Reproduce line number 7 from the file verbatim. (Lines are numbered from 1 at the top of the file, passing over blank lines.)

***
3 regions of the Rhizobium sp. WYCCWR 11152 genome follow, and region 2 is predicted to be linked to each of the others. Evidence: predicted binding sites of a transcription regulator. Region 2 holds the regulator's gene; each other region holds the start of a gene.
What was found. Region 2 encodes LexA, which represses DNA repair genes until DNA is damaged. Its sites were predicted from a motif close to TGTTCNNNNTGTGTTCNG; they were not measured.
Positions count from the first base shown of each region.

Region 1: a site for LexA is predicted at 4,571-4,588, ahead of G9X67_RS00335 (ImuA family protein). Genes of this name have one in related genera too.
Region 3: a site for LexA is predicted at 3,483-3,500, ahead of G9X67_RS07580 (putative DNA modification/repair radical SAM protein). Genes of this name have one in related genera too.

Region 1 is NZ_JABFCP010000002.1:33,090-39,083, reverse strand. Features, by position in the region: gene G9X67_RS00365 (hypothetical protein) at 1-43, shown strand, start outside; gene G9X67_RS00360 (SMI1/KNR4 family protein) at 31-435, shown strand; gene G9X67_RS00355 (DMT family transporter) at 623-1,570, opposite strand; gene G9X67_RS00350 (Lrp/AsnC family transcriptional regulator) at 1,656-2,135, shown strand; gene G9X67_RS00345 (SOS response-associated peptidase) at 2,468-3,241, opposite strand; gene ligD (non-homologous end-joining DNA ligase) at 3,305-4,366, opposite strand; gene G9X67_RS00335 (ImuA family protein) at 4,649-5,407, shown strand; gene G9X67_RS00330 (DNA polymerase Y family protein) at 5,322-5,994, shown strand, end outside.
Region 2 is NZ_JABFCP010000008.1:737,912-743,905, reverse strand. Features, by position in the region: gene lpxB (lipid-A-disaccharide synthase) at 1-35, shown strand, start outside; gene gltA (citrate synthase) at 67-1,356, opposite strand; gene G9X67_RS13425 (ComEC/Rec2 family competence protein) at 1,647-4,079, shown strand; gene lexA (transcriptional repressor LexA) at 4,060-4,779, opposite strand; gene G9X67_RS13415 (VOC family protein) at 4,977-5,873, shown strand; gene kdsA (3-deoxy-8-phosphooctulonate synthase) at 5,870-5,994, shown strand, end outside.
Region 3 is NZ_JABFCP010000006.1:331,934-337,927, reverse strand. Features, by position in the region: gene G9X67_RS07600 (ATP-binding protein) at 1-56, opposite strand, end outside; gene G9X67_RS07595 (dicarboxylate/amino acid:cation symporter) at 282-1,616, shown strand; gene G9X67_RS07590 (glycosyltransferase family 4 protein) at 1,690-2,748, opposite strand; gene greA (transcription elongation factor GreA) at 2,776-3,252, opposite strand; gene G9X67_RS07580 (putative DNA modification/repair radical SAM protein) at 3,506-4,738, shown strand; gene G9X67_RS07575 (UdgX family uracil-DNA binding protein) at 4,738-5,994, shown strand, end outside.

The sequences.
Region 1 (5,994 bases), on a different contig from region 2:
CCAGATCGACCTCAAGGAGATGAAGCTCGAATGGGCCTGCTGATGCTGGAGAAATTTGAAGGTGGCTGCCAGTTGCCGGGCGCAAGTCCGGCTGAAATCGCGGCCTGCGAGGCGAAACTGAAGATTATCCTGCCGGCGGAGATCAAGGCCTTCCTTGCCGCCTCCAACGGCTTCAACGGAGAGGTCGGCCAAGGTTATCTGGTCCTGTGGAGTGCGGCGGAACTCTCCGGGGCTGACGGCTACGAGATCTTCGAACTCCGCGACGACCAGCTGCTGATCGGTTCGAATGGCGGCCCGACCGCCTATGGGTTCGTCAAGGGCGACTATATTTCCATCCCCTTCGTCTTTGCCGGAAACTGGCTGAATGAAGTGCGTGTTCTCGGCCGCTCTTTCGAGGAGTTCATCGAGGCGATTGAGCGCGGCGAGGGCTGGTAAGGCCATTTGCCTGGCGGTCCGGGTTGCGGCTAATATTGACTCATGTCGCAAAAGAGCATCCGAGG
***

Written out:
Region 2 is NZ_JABFCP010000008.1:737,912-743,905, reverse strand. Features, by position in the region: gene lpxB (lipid-A-disaccharide synthase) at 1-35, shown strand, start outside; gene gltA (citrate synthase) at 67-1,356, opposite strand; gene G9X67_RS13425 (ComEC/Rec2 family competence protein) at 1,647-4,079, shown strand; gene lexA (transcriptional repressor LexA) at 4,060-4,779, opposite strand; gene G9X67_RS13415 (VOC family protein) at 4,977-5,873, shown strand; gene kdsA (3-deoxy-8-phosphooctulonate synthase) at 5,870-5,994, shown strand, end outside.